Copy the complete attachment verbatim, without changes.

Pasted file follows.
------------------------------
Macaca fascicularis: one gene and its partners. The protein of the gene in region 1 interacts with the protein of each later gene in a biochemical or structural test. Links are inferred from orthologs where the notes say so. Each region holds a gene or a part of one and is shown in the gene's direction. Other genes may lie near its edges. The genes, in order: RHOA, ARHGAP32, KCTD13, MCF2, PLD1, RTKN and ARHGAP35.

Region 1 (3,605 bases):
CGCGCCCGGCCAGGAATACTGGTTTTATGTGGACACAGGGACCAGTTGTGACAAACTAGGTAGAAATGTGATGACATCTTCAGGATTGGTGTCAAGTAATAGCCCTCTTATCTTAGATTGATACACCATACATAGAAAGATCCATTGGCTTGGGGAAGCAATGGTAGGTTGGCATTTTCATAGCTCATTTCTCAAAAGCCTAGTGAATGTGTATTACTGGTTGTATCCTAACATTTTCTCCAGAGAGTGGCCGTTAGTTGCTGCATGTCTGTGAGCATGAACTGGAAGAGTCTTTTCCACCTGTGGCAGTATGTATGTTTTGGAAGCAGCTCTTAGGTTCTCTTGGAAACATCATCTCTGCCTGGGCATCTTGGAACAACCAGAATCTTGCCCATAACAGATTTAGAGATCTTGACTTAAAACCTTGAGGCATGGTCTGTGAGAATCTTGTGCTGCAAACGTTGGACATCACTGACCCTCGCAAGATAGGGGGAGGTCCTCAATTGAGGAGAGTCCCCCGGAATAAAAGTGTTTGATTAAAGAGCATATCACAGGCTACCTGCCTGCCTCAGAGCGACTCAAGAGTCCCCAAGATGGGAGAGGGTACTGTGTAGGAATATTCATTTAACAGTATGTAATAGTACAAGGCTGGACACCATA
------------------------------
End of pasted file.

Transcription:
Macaca fascicularis: one gene and its partners. The protein of the gene in region 1 interacts with the protein of each later gene in a biochemical or structural test. Links are inferred from orthologs where the notes say so. Each region holds a gene or a part of one and is shown in the gene's direction. Other genes may lie near its edges. The genes, in order: RHOA, ARHGAP32, KCTD13, MCF2, PLD1, RTKN and ARHGAP35.

Region 1 (3,605 bases):
CGCGCCCGGCCAGGAATACTGGTTTTATGTGGACACAGGGACCAGTTGTGACAAACTAGGTAGAAATGTGATGACATCTTCAGGATTGGTGTCAAGTAATAGCCCTCTTATCTTAGATTGATACACCATACATAGAAAGATCCATTGGCTTGGGGAAGCAATGGTAGGTTGGCATTTTCATAGCTCATTTCTCAAAAGCCTAGTGAATGTGTATTACTGGTTGTATCCTAACATTTTCTCCAGAGAGTGGCCGTTAGTTGCTGCATGTCTGTGAGCATGAACTGGAAGAGTCTTTTCCACCTGTGGCAGTATGTATGTTTTGGAAGCAGCTCTTAGGTTCTCTTGGAAACATCATCTCTGCCTGGGCATCTTGGAACAACCAGAATCTTGCCCATAACAGATTTAGAGATCTTGACTTAAAACCTTGAGGCATGGTCTGTGAGAATCTTGTGCTGCAAACGTTGGACATCACTGACCCTCGCAAGATAGGGGGAGGTCCTCAATTGAGGAGAGTCCCCCGGAATAAAAGTGTTTGATTAAAGAGCATATCACAGGCTACCTGCCTGCCTCAGAGCGACTCAAGAGTCCCCAAGATGGGAGAGGGTACTGTGTAGGAATATTCATTTAACAGTATGTAATAGTACAAGGCTGGACACCATA